As the New Year is underway and the weather takes a turn, many of us start planning our holiday for the year. A cruise? A golden sandy beach? A divorce hotel?
The idea of a ‘divorce hotel’ was developed in the Netherlands by Dutch firm DivorceHotel International. It has already opened hotels in Holland and the US and the company expanded by launching their first hotel in Britain last year.
The emphasis is on splitting up in a positive way, allowing couples to make a fresh start and begin the next phase of their lives. It is important, say DivorceHotel, that divorcing parties are “both able to wish each other a positive and bright new future after divorce”. That is clearly not an approach that will work for everyone.
The concept aims to resolve the issues of those divorcing over the course of a weekend. Couples check into the hotel, in separate rooms and meet over the weekend to discuss the way in which they will divide matrimonial assets and agree arrangements for any children. The cost is between £6,000 to £10,000 and the matter is still not finalised even if agreement can be reached. It will actually be several months later. If no divorce proceedings have been issued, this will need to be done and the divorce process takes approximately 6 months to conclude. A Consent Order will need to be drafted, signed and sent to the Court for review by a Judge. If the Judge deems the agreement to be unfair, it won’t approve it, thus not being made a binding Court Order.
So, is placing pressure on couples to agree a settlement within 48 hours really going to achieve the best result for the couple and their families? Perhaps for some couples. However, it will inevitably lead to problems for others and the solution is not the quick fix that they may have hoped for. The divorcing couple may not stick to the agreements they have made if done hastily and in a last ditch attempt to settle matters. An added layer of pressure is placed on them when they think about how much they have paid for the weekend. They are unlikely going to want to come away and have to instruct Solicitors to go through the process again.
“This concept misses the point in my view”, comments Partner Ed Rawlins, an experienced family Solicitor and qualified Mediator who has been advising on such issues for over 20 years. “The breakdown of a relationship is never easy and no two are the same. A one-size-fits-all service short-changes everyone”.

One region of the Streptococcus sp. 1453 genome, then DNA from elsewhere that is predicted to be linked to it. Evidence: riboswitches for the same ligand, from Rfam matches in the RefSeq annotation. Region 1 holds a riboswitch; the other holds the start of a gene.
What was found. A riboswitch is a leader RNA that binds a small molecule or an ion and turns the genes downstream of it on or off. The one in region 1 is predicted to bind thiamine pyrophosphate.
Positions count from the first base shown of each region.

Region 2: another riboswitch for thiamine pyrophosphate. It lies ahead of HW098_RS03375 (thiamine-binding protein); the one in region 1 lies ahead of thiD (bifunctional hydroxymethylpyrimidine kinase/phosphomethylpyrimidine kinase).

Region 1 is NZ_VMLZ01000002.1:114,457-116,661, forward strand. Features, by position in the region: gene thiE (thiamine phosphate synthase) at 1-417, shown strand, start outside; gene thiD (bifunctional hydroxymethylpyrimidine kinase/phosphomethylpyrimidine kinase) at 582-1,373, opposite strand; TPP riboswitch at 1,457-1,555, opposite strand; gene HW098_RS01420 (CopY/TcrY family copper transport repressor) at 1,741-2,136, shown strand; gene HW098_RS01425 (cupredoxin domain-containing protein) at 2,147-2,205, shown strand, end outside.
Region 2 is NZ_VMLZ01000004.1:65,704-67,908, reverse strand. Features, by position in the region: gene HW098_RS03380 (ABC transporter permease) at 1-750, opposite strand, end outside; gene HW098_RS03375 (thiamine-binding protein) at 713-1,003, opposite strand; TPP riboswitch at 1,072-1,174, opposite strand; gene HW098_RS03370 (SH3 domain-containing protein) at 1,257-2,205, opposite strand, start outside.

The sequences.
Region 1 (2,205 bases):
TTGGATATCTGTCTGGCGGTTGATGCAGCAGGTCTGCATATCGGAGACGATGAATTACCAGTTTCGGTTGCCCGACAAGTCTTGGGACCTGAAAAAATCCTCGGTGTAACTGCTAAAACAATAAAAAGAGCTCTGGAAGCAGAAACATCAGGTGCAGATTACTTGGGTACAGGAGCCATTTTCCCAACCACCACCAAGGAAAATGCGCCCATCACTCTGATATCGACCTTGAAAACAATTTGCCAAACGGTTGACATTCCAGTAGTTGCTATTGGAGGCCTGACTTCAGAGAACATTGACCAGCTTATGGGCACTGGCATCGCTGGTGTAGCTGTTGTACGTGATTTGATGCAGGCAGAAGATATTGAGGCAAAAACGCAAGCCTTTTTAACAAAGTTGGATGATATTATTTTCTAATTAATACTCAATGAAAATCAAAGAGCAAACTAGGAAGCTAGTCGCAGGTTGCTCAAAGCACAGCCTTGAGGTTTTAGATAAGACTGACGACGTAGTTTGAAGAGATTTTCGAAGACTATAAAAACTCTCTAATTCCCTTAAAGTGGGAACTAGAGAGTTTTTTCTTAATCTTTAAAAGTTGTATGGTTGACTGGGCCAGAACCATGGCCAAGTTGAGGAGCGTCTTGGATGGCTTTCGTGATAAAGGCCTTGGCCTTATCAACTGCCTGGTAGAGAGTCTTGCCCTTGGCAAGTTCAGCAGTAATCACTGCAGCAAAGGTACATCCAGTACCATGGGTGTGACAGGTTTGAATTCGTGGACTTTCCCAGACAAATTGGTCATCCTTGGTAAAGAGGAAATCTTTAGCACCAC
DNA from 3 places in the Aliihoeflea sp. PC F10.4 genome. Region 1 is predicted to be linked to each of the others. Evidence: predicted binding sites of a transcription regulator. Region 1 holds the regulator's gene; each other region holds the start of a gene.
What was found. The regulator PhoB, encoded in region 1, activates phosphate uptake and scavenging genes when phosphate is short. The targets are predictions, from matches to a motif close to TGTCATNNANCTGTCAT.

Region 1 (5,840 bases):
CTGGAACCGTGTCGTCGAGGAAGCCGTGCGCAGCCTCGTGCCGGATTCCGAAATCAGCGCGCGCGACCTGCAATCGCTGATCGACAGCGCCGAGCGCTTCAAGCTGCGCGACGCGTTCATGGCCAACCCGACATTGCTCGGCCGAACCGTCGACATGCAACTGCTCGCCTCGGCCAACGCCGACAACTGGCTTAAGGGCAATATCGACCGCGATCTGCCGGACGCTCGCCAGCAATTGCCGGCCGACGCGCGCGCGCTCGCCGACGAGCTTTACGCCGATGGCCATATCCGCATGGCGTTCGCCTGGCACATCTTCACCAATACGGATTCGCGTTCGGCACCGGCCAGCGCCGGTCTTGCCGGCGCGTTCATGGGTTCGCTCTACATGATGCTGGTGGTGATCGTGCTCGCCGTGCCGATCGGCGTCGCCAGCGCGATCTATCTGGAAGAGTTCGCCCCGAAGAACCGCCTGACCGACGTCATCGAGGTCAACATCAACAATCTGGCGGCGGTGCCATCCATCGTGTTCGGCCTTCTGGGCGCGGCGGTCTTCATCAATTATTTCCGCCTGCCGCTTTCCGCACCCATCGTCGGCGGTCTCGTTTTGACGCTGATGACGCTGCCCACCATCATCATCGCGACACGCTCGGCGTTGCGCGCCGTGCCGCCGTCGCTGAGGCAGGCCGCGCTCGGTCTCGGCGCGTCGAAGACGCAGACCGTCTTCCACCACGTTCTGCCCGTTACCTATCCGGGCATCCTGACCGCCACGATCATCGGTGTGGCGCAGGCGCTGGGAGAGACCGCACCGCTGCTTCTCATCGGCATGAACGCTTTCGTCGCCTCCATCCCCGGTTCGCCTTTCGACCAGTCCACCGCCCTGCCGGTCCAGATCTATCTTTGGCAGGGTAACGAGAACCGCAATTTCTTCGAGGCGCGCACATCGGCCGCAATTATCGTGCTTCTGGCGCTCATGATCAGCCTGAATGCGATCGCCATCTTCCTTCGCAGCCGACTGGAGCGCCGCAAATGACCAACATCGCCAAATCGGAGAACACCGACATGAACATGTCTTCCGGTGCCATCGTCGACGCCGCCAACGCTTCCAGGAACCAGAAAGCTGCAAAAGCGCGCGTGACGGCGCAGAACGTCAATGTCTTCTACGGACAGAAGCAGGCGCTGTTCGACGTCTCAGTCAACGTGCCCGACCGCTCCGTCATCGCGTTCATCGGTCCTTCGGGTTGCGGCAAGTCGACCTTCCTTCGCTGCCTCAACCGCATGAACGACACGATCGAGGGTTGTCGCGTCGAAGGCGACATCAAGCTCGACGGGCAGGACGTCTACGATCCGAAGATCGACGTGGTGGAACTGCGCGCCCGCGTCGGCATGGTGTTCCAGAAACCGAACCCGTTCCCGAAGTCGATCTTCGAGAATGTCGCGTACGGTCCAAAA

The Family Law team at Wilson Browne believe their tried and tested approach is far better for clients. The team’s reputation for excellence in client service has seen it recognised in the Legal 500, an independently researched survey of the best law firms in particular areas of the law. Wilson Browne’s team are the only Family Law team in Northamptonshire to have gained this accolade.
“We listen”, says Ed Rawlins. “How can you possibly advise a client if you only speak to them over the course of a weekend? We take the time to get to know our clients and what they want – only then can you give practical advice on what might be reasonable and how to achieve that”.
The Office for National Statistics’ report on divorce rates in 2016 identifies that in 2016, the number of divorces among opposite-sex couples in England and Wales increased by 5.8% compared with 2015, with the number of divorces being highest among men and women aged 45 to 49.
“Arguably, the older you are when you divorce the more complicated the financial issues can be” suggests Ed. “Once you have children and pensions to take account of, the range of outcomes is far wider and it is important that couples have the time to consider those and explore all possibilities so that everyone can be properly provided for”.
“Call centres and ‘drive-thru’ divorce services may appeal to some”, remarks Ed, “but our clients tell us they value the personal service, the time and the support they receive – that’s what we think is important and what we intend to continue to offer”.